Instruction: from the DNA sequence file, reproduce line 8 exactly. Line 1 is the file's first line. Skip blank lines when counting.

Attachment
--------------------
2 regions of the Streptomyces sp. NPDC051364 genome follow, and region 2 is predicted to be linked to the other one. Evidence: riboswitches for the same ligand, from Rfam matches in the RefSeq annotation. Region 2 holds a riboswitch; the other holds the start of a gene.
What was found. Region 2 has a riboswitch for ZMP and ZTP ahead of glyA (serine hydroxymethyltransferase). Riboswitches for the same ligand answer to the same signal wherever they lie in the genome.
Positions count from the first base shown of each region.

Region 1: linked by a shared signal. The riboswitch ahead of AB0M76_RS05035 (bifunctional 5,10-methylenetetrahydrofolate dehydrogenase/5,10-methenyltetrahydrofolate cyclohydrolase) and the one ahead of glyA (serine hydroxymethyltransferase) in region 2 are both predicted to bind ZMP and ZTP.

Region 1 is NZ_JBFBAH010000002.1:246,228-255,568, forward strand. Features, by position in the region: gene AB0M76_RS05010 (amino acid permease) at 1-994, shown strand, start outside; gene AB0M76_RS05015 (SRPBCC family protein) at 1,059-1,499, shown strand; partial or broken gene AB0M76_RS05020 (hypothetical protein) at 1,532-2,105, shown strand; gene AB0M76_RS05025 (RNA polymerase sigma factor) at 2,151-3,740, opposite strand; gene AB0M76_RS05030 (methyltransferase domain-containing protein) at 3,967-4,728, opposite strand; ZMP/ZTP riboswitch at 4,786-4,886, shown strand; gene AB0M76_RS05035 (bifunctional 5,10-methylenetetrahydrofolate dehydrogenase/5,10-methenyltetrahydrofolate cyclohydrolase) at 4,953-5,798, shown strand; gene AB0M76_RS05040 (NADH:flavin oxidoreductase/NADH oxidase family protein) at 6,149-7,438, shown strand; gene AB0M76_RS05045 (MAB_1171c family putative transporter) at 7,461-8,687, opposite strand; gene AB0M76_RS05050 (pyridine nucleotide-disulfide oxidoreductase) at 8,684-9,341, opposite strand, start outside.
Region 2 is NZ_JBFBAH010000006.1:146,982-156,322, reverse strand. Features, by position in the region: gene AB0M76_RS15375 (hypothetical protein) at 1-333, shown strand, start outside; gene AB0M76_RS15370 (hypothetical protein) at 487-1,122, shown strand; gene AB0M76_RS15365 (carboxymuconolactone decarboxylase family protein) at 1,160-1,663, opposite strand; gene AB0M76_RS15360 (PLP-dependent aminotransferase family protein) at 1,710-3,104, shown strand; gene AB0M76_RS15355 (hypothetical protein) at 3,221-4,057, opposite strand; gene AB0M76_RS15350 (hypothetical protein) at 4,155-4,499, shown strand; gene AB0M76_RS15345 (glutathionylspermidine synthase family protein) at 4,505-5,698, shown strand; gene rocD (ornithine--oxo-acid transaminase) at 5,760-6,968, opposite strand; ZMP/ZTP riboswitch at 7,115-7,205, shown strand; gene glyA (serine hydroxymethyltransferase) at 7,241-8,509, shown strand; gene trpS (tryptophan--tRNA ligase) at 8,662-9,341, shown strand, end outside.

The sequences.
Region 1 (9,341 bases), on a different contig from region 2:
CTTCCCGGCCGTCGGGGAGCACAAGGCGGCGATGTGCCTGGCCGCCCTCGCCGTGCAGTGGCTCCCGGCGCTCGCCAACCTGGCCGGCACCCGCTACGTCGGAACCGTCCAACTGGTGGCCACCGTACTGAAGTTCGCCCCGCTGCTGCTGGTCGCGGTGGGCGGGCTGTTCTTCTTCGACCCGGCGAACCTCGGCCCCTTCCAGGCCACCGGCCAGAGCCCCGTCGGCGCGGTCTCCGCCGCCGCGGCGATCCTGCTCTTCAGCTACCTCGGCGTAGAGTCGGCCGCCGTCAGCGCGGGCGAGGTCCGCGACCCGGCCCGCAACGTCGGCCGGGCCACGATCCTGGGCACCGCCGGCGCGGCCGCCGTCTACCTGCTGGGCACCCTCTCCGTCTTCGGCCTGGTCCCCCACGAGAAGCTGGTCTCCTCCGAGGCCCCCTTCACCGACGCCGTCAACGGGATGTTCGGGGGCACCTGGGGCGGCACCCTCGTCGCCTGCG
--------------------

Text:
Region 1 (9,341 bases), on a different contig from region 2: